I don’t know anybody who would rather see a doctor whose family bought his degree rather than the poor but brilliant kid who worked his way through. While it’s clear that kids brought up in stable households with decent incomes have better outcomes in school, at least in France the schools are pretty consistent and university is open and without tuition to anybody who has the test scores (there are costs, like housing, but they’re a couple thousand a year).
In some ways, today’s economy is like the one of many decades ago. My grandma got milk delivered by the milkman in a little truck. Today, people get deliveries from Amazon or Deliveroo or one of the others. The big difference with the past is that milkman earned a middle-class living for his family and stay-at-home wife, as they almost all were then. Delivery drivers now have to work incredibly long hours, or supplement with other gigs, and they still only scrape by. The app business model depends on not paying living wages.
Check out the documentary “American Factory.” Fantastic. You see these people doing kind of routine jobs but proud to do them and do them right. They are working to live but while they’re on the clock, they are all-in. But when the factory, which had been closed, is bought by a Chinese company, the new management doesn’t see it that way; they see the American workers as slow and lazy and unwilling to put in hours the way their Chinese employees do.
There’s a new podcast based on the tapes Studs Terkel made of the interviews he did for “Working,” his seminal look at people and their work in the 1970s. The podcast went to the interviewees to see where they are now. Fascinating. There was the telephone operator talking about how boring and machine-like her work was–work now long done by computers, just like my bank job. There were the generations of car mechanics and the great pride they had in diagnosing problems. Some people aren’t made for desk jobs.Then there’s teaching. It used to be a good, middle-class job. In France, it still is, thanks to the panoply of benefits the government provides to people at the bottom of the income scale. Income redistribution. Socialism. I don’t receive these benefits and I pay plenty in taxes to finance them. But I love it. I think it’s the right thing to do.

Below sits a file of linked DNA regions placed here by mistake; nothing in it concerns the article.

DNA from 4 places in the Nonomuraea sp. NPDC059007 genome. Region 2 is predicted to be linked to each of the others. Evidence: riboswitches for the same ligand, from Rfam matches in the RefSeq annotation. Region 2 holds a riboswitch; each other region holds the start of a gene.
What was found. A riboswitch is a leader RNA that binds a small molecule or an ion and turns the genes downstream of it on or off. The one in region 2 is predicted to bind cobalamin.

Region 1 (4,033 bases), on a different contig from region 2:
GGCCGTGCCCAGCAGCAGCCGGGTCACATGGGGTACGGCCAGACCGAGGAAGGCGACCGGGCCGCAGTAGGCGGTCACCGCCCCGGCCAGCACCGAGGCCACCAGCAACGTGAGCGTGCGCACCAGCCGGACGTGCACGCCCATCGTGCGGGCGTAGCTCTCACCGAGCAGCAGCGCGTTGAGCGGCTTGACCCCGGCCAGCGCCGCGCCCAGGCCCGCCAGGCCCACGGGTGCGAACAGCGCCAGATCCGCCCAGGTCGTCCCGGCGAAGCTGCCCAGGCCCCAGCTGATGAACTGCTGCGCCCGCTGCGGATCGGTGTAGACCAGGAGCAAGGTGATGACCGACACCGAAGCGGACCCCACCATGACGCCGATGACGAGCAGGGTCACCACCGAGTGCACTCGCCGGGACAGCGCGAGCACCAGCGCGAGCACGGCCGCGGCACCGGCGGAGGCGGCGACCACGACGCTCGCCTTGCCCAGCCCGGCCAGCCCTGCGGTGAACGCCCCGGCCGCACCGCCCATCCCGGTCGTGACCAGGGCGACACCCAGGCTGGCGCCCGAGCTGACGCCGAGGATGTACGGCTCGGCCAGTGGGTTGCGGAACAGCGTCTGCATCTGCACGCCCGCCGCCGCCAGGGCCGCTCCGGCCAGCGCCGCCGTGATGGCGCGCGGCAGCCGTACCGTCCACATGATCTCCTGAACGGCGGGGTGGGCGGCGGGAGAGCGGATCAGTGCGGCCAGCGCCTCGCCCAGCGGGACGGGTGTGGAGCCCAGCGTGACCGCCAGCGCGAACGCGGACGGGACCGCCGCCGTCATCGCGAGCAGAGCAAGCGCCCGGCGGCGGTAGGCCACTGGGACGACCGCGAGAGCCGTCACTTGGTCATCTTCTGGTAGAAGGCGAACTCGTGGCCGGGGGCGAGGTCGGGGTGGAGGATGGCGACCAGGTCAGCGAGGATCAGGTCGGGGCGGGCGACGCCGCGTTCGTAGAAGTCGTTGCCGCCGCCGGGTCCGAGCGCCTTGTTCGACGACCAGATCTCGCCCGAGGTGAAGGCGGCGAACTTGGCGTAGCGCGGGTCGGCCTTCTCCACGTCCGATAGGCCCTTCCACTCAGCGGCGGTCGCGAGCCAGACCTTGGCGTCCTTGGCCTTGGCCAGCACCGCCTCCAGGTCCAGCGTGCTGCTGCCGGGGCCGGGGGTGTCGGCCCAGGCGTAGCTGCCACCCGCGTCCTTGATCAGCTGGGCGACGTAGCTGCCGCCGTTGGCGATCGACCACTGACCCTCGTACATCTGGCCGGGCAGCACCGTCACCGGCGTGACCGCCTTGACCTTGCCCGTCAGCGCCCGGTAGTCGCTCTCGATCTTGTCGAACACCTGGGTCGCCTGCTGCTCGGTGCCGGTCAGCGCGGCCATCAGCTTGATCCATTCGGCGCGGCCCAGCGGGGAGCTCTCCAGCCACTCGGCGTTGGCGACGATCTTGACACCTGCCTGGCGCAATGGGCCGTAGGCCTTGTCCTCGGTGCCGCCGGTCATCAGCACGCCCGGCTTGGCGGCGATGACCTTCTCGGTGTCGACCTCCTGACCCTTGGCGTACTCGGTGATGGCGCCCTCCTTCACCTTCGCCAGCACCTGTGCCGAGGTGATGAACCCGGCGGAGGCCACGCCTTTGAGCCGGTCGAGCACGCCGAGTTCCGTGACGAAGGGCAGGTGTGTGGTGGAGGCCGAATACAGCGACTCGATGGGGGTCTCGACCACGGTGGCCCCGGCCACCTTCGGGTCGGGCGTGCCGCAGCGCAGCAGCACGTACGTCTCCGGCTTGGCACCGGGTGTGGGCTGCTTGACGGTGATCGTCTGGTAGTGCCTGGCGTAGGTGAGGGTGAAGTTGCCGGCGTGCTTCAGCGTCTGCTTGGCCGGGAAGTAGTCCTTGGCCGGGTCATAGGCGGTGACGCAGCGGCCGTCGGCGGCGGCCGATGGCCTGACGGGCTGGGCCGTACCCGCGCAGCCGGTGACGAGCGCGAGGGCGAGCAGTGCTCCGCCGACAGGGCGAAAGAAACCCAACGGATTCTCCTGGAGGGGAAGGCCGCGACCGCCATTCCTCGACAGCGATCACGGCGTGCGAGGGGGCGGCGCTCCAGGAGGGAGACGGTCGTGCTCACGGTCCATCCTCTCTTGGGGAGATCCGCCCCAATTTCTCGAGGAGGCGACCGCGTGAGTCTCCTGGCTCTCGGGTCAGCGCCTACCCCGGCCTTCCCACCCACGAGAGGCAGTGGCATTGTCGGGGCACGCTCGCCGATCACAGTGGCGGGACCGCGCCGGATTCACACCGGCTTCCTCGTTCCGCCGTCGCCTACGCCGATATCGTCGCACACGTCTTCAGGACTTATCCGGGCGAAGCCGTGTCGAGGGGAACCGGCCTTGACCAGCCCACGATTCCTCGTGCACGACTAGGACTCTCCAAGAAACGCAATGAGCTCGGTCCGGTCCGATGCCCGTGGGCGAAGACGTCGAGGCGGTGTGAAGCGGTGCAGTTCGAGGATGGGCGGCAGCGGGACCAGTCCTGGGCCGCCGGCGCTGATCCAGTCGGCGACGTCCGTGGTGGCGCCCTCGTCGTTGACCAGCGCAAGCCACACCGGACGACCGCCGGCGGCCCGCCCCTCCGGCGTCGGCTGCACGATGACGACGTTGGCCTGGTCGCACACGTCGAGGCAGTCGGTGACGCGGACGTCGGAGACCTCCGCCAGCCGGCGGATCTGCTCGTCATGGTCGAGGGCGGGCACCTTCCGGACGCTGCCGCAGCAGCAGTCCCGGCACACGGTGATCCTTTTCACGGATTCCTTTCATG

I hear a lot about how incredibly innovative the U.S. is, but what I see are a lot of little software programs–apps–that don’t advance much. Most of them make doing something or another a little bit easier. Is that innovation? They feel like the specialized kitchen gadgets that, yes, peel garlic faster, get the pit out of your avocado, slice and dice more surely than someone without knife skills, but I suspect 99% of such gadgets sit in drawers, untouched.Sure, Google changed search (but I use DuckDuckGo, which doesn’t track you), Amazon changed/demolished retail, Apple put computers in our pockets (Nokia was working on that, too, but too late). Even before AirBnB, I booked holiday homes, though the app is much easier. Is “easier” enough to qualify as innovation? Not sure. Uber made it easier to hail a ride, but by exploiting drivers, who brought their own cars–no capital expenditure on fleets necessary for Uber, no contributions for pensions or health care or all those other things that human workers have traditionally required. I’ve never used Uber and never will. Same with Facebook. I’m far from a Luddite, but I’m picky about what I put on my phone and which businesses get my custom. My kitchen drawers are almost devoid of gadgets. It’s a lifestyle.
This is a very grognon post, but I really care about people who work hard and don’t make ends meet, and it seems to be the case for more and more people. What about you? Do you live to work or work to live? What do you think about gig jobs? In light of your opinion, do you use apps? What should we do about jobs eliminated by automation?
Bonus: A little retro Huey Lewis and the News with Workin’ for a Livin’. Circa 1982.